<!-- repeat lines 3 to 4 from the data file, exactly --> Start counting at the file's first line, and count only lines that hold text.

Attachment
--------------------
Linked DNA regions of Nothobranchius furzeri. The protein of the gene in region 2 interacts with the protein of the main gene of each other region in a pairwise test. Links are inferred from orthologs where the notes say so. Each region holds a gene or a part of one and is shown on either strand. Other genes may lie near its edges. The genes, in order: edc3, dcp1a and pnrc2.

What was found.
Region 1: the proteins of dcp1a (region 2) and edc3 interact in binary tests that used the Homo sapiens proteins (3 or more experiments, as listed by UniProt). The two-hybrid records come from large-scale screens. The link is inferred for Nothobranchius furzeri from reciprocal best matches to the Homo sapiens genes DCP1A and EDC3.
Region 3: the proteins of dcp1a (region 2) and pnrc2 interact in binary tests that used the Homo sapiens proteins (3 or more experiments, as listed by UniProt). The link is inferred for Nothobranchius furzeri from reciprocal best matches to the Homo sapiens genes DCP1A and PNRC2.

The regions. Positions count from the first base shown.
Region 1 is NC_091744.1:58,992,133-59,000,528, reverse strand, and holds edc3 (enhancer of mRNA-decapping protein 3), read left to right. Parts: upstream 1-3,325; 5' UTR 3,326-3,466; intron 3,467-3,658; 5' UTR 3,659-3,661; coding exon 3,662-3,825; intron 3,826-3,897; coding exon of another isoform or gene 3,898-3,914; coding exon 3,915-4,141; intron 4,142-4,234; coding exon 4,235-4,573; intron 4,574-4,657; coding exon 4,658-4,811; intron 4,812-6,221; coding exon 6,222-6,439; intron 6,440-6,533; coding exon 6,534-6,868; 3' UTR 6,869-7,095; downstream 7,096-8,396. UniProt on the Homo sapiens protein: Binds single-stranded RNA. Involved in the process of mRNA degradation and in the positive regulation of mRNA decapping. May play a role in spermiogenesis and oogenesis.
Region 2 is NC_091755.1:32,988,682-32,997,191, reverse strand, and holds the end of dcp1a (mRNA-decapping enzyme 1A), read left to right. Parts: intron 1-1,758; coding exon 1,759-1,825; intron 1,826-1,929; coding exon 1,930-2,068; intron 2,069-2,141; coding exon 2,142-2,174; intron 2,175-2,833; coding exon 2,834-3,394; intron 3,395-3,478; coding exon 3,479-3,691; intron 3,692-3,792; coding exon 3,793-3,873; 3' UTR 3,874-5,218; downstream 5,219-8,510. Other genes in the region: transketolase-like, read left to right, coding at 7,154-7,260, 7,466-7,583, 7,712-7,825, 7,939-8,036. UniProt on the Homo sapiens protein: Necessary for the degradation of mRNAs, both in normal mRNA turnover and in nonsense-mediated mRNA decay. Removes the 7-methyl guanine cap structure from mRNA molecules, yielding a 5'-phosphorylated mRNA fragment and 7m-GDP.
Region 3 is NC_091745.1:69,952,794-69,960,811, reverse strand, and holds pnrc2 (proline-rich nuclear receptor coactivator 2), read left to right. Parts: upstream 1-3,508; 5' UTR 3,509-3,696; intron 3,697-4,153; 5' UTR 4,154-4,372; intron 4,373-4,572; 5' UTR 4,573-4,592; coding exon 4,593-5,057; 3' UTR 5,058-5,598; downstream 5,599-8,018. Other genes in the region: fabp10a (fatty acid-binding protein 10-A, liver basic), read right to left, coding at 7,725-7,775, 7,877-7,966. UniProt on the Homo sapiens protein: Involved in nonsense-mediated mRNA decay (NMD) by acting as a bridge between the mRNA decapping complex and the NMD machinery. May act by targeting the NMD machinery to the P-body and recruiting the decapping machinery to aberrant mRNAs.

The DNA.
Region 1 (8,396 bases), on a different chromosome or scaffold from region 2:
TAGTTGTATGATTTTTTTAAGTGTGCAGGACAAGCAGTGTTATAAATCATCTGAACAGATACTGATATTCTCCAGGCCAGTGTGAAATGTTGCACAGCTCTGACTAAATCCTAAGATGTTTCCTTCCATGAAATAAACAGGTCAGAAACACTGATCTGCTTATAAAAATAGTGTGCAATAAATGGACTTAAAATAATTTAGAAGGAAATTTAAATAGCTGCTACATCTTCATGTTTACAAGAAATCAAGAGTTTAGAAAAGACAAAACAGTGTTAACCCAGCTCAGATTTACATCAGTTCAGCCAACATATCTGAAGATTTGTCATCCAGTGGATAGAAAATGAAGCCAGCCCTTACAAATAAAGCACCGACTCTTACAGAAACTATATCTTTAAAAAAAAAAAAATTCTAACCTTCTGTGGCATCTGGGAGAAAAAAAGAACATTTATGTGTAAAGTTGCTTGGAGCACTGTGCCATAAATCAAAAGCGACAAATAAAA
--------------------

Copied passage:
Region 1: the proteins of dcp1a (region 2) and edc3 interact in binary tests that used the Homo sapiens proteins (3 or more experiments, as listed by UniProt). The two-hybrid records come from large-scale screens. The link is inferred for Nothobranchius furzeri from reciprocal best matches to the Homo sapiens genes DCP1A and EDC3.
Region 3: the proteins of dcp1a (region 2) and pnrc2 interact in binary tests that used the Homo sapiens proteins (3 or more experiments, as listed by UniProt). The link is inferred for Nothobranchius furzeri from reciprocal best matches to the Homo sapiens genes DCP1A and PNRC2.